IMHO, the real problem for Starbucks is their loss of focus. They now are expanding into: breakfast, lunch (sanwiches, and maybe soup), water, tea, compex cold beverages, cds, books, plus all the gadgets that line their shelves. There have been several posted comments–not on this site–recently about disarry in Starbucks coolers, etc. The staff can’t keep up with all this new product any better than the customer.
    This is a coffee company, and their base wants coffee, not the flavor–or latest concept–of the month.

  • Ed

    StarBucks is so sllloooowwww. You cannot buy anything without getting 3 questions, no matter how fluent in StarBucky dialect and specific you are.

    Hot or cold? Would you like bold or decaf? Would you like some room for cream? Just give me the darn coffee and let me outta here! How about some DEFAULT choices? An exercise in tedium is what StarBucks is all about. I don’t want to be handled, I want my coffee!

  • Phil

    I used to stop at Starbucks each morning for a grande cup of black coffee. One route to work (here in Silicon Valley) takes me past 3 Starbucks on the way to work (a 20 minute drive along expressways — not freeways, but with stoplights). A different route takes me past a different 4 (it used to be 3, but a fourth opened up about a month ago).

    I stopped going to Starbucks. I’m making my black coffee at home — sometimes drip into a 16 oz travel mug (that can be microwaved); sometimes a french press. I’m using beans I purchased in Costa Rica, and brought back with me (I filled a standard sized suitcase that you put in an overhead bin).

    The reason I stopped going to Starbucks was 3-fold: First, their prices got a bit high. Second, I found myself buying a pastry even though I shouldn’t (I’m a bit overweight).

    The Third, and primary reason: I find myself very irritated when housewives are in line in front of me — they are clearly there to enjoy the Starbucks’ Experience & Ambiance, while I want to get in & out as fast as possible. I work for a living; they do not. They come to meet up with other housewives… they sometimes have preschool age children in tow… and they take too long ordering. The Barista asks them what they want, and they sometimes do not know! They say, “… hmmm, let me see…” It is as frustrating as being in slow moving traffic while you are in a hurry to get to a meeting and you are stuck behind some soccer mom, chatting on her cellphone, on the way to get her hair done, oblivious to the fact that there are people behind her who want to go at least at the speed limit.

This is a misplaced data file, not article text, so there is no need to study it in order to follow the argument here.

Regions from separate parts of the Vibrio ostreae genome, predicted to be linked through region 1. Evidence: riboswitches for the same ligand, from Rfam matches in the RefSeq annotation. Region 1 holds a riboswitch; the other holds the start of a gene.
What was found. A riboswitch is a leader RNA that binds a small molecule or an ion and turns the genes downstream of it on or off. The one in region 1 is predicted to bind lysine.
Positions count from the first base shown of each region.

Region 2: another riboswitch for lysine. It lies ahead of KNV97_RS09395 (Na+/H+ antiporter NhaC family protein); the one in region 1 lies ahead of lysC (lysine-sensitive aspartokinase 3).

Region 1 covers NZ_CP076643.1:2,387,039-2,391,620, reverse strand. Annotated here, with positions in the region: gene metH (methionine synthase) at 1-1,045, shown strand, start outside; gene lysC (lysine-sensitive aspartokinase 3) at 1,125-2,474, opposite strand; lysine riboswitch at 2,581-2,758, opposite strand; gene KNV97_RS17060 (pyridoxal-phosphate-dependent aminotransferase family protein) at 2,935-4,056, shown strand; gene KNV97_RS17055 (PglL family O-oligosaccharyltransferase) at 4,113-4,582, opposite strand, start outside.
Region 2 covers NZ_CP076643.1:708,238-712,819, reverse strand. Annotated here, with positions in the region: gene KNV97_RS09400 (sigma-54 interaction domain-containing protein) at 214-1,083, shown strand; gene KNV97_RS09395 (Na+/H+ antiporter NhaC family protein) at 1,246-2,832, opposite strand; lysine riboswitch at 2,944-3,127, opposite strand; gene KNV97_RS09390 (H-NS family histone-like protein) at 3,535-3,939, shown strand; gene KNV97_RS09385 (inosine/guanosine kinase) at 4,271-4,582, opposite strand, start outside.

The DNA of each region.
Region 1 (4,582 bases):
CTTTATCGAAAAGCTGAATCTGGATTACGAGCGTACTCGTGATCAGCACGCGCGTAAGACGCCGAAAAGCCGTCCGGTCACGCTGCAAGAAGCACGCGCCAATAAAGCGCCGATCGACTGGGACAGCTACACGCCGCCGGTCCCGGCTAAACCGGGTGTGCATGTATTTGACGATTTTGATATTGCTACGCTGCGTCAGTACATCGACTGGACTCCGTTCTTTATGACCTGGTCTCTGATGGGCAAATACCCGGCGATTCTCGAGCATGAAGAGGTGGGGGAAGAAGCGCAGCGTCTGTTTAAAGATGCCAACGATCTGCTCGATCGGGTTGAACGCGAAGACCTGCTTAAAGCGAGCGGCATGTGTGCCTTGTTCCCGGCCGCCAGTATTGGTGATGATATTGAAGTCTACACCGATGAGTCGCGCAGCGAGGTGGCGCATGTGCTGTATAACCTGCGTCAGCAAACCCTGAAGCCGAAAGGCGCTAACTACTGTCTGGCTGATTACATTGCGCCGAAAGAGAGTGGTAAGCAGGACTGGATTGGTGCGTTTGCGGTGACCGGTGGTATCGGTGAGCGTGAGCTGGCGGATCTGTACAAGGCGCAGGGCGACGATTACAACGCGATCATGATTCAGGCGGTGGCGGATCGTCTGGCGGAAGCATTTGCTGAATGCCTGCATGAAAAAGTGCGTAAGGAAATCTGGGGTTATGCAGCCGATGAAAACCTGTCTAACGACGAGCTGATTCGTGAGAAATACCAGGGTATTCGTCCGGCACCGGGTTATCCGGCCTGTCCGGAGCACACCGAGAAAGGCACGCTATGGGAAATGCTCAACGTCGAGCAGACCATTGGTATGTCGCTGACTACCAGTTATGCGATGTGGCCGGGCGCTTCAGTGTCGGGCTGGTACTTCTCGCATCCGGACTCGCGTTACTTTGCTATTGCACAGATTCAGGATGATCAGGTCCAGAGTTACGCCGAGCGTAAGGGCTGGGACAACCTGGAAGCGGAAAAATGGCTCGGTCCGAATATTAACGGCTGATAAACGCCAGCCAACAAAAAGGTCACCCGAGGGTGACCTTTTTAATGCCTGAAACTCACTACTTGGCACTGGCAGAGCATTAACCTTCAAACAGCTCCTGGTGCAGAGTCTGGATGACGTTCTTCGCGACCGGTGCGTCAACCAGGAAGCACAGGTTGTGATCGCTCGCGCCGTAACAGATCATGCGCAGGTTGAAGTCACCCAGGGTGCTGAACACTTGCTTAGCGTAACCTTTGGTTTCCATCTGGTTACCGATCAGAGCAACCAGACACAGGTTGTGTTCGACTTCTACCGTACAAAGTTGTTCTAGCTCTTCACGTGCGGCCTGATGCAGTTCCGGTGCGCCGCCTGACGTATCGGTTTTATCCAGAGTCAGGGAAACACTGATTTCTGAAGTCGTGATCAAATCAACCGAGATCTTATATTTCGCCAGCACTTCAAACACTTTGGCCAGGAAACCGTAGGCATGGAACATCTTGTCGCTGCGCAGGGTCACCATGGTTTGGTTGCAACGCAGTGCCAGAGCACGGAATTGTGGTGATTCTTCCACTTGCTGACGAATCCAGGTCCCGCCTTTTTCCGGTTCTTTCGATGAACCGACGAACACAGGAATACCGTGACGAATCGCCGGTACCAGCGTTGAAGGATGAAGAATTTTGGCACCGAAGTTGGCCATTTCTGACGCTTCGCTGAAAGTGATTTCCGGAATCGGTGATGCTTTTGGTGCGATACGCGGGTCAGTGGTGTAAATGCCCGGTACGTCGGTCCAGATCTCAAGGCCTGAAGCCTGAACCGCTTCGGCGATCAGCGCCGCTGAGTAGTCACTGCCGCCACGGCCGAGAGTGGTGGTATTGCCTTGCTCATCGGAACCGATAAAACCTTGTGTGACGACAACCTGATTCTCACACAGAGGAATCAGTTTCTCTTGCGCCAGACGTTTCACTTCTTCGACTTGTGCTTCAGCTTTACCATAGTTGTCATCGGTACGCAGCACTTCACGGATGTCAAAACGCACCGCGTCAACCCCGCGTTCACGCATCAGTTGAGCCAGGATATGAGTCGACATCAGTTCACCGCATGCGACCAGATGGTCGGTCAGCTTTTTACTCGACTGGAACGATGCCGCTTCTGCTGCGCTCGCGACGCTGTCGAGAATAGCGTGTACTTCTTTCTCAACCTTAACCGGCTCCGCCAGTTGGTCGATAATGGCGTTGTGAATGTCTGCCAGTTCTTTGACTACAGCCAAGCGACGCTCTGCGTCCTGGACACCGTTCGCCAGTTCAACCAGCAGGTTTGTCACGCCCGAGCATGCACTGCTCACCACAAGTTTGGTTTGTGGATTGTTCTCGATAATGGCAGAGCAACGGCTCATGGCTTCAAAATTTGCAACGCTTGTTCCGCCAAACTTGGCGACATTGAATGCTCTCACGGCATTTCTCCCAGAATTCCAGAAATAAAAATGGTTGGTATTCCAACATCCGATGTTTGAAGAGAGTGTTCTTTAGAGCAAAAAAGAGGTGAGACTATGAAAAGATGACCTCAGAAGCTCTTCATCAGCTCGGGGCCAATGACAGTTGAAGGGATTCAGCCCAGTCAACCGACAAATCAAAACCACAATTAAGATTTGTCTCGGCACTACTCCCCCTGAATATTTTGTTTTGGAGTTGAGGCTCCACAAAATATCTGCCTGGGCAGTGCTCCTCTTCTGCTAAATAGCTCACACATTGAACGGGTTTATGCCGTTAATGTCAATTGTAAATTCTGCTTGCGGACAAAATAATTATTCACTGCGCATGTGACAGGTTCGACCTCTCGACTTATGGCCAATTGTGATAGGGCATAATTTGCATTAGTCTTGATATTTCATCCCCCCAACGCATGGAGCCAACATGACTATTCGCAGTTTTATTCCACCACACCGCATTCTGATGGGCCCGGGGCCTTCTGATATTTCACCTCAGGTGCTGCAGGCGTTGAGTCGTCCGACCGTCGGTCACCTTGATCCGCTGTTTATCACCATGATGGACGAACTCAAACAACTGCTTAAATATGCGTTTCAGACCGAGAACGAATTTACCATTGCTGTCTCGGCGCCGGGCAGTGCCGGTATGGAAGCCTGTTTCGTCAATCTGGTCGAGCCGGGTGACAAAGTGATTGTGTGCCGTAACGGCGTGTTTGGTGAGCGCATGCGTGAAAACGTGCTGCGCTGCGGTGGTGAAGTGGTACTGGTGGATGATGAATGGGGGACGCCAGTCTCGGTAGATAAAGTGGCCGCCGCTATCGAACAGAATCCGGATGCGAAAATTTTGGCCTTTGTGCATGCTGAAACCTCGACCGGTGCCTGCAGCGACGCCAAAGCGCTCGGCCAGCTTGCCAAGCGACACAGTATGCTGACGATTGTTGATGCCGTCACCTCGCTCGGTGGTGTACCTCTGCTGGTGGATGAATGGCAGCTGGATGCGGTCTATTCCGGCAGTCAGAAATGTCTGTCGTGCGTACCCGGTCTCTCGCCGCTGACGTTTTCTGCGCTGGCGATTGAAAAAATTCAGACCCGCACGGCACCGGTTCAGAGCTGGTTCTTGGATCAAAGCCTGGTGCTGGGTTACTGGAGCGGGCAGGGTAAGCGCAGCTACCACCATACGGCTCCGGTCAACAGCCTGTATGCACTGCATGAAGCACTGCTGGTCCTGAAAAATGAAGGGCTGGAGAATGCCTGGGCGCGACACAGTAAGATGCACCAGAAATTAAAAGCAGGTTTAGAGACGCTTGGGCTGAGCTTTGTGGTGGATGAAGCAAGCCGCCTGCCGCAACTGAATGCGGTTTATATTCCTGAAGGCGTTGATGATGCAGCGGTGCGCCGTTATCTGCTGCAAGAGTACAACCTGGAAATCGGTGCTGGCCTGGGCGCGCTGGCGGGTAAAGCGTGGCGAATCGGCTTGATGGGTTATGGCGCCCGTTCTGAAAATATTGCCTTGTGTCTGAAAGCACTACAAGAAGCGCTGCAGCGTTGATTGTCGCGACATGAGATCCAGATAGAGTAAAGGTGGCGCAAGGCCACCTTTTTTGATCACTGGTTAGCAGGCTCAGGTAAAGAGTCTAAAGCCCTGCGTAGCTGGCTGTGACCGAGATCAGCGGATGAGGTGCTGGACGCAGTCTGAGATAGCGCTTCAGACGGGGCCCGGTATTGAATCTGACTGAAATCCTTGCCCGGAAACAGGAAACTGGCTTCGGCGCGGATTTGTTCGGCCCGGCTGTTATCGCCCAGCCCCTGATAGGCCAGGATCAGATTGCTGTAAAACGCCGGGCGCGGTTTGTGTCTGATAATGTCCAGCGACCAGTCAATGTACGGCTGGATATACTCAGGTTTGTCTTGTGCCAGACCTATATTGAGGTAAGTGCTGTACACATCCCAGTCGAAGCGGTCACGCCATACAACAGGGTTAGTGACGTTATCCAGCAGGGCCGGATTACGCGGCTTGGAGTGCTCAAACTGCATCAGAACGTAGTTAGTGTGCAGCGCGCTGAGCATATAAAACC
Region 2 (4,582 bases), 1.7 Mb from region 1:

For me, Starbucks could improve by having two lines: one for people who work, and another for people who do not.

  • Mark

    BHK, I don’t think I’m cool for avoiding Starbucks, I make coffee at home in the morning so never had any cause to go into one or anywhere else. My first taste was in that Sheraton and I simply didn’t like it a bit, neither the blend in the room nor the different blend in the hotel dining room.

    It may be true that they have some blends that I might like, but it’s doubtful. But so what, I’m happy they’ve expanded so rapidly and are generally doing quite well — it’s no skin off my coffee beans.

  • veronica

    Did someone seriously just suggest that Starbucks raise their prices?? Their prices are high to begin with because of supply and demand. If they lose, maybe they’ll lower their prices and I’m sure that they will see a growth in sales.

  • Jeff

    As a former fast food exec. I can tell you that additional items no matter how easy they are to make will slow service. This foray into food to sustain sales growth will backfire. My God, they can’t even keep bananas in stock for the frappuccino. But if you are in it as an investment ride out the bumps, their unit growth will mask all the other evils.

  • Imethisguy

    I have been ‘comped’ a few times at SBUX because of a long wait. Once, as per Phil, I was behind two very chatty ladies, who had had several minutes standing in line to decide what they wanted, but only started to think about it when the clerk interrupted their conversation with ‘what would you like?’ (The elder of the two asked for a hamburger.) When it came to my turn, (a dark roast, medium size, to go) the clerk (who must have seen the smoke coming out of my ears) said “Thanks for your patience, this one’s on us.”